Duclos has just returned from the Lightweight Summit in Würzburg, an international gathering of more than 300 experts from industry and research. Specialized lectures, discussion panels and presentations focus on lightweight design in the auto industry and especially in electric mobility. “Lightweight design is a trend,” Duclos said. In the design of classic internal combustion engines because low weight reduces emissions. And for the future of the electric car because reduced weight increases the vehicle’s range. Or to put it another way, lightweight design is one of several trends that are now logically tied to one another.
Extrusion and nibbling of the O-ring is a primary cause of seal failure in dynamic applications such as hydraulic rod and piston seals. This form of failure may also be found from time to time in static applications subject to high pressure pulsing which causes the clearance gap of the mating flanges to open and close, trapping the O-ring between the mating surfaces.
Watch the video below from Parker's O-Ring eHandbook, showing how extrusion & nibbling can happen.
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Polytetrafluoroethylene (PTFE) is commonly known as a coating for pans under the DuPont trade name Teflon™. It is also superbly suited as a sealant and is superior to many materials in specific ways. For example, it can be used at low and high temperatures and in combination with gasoline, solvents, water and other polar media such as lyes, standard lubricants and brake fluid. PTFE’s chemical resistance is nearly universal.
In 1938, while working for DuPont, American chemist Roy Plunkett was looking for a substitute for the fluorohydrocarbon Freon, which his employer was only allowed to sell to General Motors’ Frigidaire division for patent-related reasons. For his research, he had obtained a supply of tetrafluoroethylene (TFE), which was used as refrigerator coolant. He stored it in small pressurized gas cylinders at low temperatures. When he was ready to use the gas after a fairly long storage period, none was left in the container. But its weight was unchanged. After it was opened, there were white crumbs inside and the inner walls of the container were covered with a thin layer. Plunkett quickly realized that the TFE gas had been polymerized into a plastic. This new plastic, PTFE, proved to be completely resistant to chemical exposure. Not even aqua regia¹ could harm it in any way. But its production was so costly that practical uses seemed inconceivable.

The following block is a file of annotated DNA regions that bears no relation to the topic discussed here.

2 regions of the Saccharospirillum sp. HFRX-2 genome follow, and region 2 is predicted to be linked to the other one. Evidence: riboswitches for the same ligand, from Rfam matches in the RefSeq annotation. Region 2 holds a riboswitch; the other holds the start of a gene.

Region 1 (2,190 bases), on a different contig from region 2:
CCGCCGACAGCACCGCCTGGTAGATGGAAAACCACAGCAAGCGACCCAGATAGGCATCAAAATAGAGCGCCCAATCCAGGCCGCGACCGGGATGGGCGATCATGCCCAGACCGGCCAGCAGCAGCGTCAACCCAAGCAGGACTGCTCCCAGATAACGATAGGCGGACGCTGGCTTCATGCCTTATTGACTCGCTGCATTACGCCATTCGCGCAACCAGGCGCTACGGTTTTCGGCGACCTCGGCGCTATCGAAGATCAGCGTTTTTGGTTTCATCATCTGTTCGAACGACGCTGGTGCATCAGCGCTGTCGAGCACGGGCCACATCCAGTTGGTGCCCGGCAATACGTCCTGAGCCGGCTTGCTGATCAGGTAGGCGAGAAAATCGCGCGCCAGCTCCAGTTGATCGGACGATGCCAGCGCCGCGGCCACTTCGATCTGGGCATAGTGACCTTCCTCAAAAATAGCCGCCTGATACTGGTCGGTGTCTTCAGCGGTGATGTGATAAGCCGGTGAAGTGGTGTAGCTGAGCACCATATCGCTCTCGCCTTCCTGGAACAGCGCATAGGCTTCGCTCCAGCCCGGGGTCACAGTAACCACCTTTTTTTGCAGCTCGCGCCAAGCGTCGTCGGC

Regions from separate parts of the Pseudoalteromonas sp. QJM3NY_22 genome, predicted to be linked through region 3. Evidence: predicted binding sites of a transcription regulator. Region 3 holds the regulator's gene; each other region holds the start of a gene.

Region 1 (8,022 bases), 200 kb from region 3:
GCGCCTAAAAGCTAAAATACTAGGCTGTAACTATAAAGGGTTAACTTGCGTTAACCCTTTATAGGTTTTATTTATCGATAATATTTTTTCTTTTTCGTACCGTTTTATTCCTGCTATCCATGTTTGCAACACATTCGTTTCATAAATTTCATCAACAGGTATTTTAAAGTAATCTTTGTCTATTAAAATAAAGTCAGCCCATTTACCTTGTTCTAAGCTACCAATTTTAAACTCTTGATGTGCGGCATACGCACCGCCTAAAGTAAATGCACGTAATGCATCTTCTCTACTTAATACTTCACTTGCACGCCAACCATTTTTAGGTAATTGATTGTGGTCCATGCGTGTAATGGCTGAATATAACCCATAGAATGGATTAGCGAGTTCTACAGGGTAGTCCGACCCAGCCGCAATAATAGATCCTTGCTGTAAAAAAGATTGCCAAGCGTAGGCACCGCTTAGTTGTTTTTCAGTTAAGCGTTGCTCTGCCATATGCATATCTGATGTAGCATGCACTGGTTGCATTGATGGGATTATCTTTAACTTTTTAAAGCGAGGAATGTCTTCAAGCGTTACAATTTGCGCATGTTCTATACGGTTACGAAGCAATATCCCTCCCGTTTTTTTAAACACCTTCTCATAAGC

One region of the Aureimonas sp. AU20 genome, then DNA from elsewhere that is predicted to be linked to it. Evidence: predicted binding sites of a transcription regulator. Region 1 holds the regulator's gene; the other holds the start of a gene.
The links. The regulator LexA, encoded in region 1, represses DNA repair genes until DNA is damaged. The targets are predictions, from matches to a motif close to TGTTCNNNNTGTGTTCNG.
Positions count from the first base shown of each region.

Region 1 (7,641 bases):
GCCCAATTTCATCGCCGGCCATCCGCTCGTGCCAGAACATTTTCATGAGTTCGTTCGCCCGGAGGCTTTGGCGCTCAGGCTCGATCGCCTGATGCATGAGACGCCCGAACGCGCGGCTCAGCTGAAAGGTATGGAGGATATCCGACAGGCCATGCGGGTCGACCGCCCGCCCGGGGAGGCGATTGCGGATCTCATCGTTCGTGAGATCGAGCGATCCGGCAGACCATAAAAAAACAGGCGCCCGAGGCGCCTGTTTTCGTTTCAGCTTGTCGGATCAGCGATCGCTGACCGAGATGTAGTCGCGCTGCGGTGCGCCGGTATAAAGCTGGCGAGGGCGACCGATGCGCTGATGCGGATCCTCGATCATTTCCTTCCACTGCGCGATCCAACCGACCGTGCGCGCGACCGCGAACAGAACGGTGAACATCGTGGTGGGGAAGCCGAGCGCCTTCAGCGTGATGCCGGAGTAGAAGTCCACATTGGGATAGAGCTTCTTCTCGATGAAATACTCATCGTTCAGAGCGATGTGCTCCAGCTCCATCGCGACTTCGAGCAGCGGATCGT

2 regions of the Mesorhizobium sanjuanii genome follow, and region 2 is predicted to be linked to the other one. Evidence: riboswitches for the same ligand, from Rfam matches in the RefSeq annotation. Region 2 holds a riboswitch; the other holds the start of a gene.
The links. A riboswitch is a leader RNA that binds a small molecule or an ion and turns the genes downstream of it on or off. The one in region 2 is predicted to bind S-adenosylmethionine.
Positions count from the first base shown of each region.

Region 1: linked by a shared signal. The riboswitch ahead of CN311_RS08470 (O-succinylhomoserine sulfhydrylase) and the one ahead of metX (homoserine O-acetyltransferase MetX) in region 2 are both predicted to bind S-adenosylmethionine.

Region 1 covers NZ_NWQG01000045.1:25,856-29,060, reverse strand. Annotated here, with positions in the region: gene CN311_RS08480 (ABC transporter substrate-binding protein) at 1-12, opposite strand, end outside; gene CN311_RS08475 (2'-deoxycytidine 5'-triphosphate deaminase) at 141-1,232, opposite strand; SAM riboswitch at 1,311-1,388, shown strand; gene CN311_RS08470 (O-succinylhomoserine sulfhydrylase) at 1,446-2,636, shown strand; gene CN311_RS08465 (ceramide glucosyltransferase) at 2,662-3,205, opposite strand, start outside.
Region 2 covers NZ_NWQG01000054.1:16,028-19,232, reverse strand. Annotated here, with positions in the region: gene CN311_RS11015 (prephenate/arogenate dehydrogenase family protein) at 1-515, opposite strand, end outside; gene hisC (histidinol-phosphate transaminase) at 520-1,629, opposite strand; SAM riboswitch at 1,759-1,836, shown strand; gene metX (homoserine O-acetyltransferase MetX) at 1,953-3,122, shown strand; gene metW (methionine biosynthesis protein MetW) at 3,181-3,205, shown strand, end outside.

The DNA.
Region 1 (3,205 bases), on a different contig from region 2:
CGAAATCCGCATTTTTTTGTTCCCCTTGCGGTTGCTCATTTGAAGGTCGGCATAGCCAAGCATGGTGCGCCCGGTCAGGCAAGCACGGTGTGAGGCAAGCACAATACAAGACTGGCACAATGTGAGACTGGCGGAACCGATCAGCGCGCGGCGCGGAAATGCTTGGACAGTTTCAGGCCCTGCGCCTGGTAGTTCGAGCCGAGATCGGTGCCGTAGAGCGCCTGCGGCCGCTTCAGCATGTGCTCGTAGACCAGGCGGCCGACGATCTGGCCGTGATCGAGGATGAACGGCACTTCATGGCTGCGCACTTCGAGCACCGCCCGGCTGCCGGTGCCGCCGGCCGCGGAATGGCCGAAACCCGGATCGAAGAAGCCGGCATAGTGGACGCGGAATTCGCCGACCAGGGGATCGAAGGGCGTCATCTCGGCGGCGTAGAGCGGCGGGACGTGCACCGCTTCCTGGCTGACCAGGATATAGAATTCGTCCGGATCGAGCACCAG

Re-posted on behalf of Thordon Bearings. Gallagher Fluid Seals is a longtime distributor of Thordon Bearings in New England and eastern NY.
Thordon Bearings and Drydocks World-Dubai (DDW-D) have today signed a milestone agreement under which the UAE-based shipyard will work together with Thordon Bearings Inc. to promote the conversion of ships’ oil lubricated propeller shafts to Thordon’s COMPAC open seawater lubricated bearing system.
The agreement will create an action plan in which a specialist team, comprised of Drydocks World-Dubai and Thordon Bearings’ personnel, offer support to ship managers and owners looking to ensure their vessels are fully compliant with environmental legislation prohibiting the discharge of oil from the oil-to-sea interface of ships' propeller shafts. Shipowners could face substantial financial penalties if their vessels are found to be non-compliant.